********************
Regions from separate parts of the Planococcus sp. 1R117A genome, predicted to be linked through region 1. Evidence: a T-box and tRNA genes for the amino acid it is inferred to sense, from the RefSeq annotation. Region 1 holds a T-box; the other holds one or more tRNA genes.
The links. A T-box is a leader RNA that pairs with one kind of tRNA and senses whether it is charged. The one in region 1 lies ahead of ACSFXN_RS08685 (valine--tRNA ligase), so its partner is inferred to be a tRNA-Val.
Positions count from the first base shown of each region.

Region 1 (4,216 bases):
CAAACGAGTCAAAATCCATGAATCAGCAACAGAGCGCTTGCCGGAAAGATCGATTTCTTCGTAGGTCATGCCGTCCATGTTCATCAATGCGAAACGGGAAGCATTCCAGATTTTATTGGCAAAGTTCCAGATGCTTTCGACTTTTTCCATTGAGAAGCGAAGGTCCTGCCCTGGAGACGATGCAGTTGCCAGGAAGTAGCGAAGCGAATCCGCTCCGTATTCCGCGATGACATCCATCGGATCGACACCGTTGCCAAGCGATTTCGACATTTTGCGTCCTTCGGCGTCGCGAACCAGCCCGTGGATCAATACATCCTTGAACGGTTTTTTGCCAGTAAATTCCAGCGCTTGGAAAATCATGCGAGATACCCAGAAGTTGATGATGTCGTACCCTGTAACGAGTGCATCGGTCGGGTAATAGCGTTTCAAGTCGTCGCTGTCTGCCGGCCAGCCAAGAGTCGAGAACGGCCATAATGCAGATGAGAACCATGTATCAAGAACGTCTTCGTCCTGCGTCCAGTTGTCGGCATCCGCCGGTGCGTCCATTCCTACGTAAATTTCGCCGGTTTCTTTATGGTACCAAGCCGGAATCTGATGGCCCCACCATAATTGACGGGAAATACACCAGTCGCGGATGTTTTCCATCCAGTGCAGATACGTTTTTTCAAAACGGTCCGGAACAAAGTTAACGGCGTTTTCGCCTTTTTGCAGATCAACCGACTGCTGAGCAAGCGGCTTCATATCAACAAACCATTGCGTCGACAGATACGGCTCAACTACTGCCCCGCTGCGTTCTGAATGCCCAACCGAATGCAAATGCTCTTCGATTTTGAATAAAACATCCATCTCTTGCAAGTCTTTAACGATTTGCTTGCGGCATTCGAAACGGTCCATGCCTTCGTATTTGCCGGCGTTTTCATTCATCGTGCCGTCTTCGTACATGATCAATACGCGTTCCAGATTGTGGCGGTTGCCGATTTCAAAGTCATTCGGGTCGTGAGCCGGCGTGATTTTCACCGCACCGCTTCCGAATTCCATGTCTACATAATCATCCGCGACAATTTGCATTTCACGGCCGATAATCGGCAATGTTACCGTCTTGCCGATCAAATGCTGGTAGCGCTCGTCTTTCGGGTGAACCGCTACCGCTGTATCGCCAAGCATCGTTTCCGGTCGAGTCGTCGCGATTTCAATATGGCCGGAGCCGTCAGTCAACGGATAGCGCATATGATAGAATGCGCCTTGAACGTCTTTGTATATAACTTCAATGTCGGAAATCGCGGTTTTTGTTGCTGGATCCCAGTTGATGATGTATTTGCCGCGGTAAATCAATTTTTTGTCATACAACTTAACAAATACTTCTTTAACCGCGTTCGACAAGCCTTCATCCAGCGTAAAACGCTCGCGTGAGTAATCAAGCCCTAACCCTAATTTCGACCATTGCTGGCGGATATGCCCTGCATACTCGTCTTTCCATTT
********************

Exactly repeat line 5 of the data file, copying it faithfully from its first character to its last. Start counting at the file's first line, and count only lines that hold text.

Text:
CAAACGAGTCAAAATCCATGAATCAGCAACAGAGCGCTTGCCGGAAAGATCGATTTCTTCGTAGGTCATGCCGTCCATGTTCATCAATGCGAAACGGGAAGCATTCCAGATTTTATTGGCAAAGTTCCAGATGCTTTCGACTTTTTCCATTGAGAAGCGAAGGTCCTGCCCTGGAGACGATGCAGTTGCCAGGAAGTAGCGAAGCGAATCCGCTCCGTATTCCGCGATGACATCCATCGGATCGACACCGTTGCCAAGCGATTTCGACATTTTGCGTCCTTCGGCGTCGCGAACCAGCCCGTGGATCAATACATCCTTGAACGGTTTTTTGCCAGTAAATTCCAGCGCTTGGAAAATCATGCGAGATACCCAGAAGTTGATGATGTCGTACCCTGTAACGAGTGCATCGGTCGGGTAATAGCGTTTCAAGTCGTCGCTGTCTGCCGGCCAGCCAAGAGTCGAGAACGGCCATAATGCAGATGAGAACCATGTATCAAGAACGTCTTCGTCCTGCGTCCAGTTGTCGGCATCCGCCGGTGCGTCCATTCCTACGTAAATTTCGCCGGTTTCTTTATGGTACCAAGCCGGAATCTGATGGCCCCACCATAATTGACGGGAAATACACCAGTCGCGGATGTTTTCCATCCAGTGCAGATACGTTTTTTCAAAACGGTCCGGAACAAAGTTAACGGCGTTTTCGCCTTTTTGCAGATCAACCGACTGCTGAGCAAGCGGCTTCATATCAACAAACCATTGCGTCGACAGATACGGCTCAACTACTGCCCCGCTGCGTTCTGAATGCCCAACCGAATGCAAATGCTCTTCGATTTTGAATAAAACATCCATCTCTTGCAAGTCTTTAACGATTTGCTTGCGGCATTCGAAACGGTCCATGCCTTCGTATTTGCCGGCGTTTTCATTCATCGTGCCGTCTTCGTACATGATCAATACGCGTTCCAGATTGTGGCGGTTGCCGATTTCAAAGTCATTCGGGTCGTGAGCCGGCGTGATTTTCACCGCACCGCTTCCGAATTCCATGTCTACATAATCATCCGCGACAATTTGCATTTCACGGCCGATAATCGGCAATGTTACCGTCTTGCCGATCAAATGCTGGTAGCGCTCGTCTTTCGGGTGAACCGCTACCGCTGTATCGCCAAGCATCGTTTCCGGTCGAGTCGTCGCGATTTCAATATGGCCGGAGCCGTCAGTCAACGGATAGCGCATATGATAGAATGCGCCTTGAACGTCTTTGTATATAACTTCAATGTCGGAAATCGCGGTTTTTGTTGCTGGATCCCAGTTGATGATGTATTTGCCGCGGTAAATCAATTTTTTGTCATACAACTTAACAAATACTTCTTTAACCGCGTTCGACAAGCCTTCATCCAGCGTAAAACGCTCGCGTGAGTAATCAAGCCCTAACCCTAATTTCGACCATTGCTGGCGGATATGCCCTGCATACTCGTCTTTCCATTT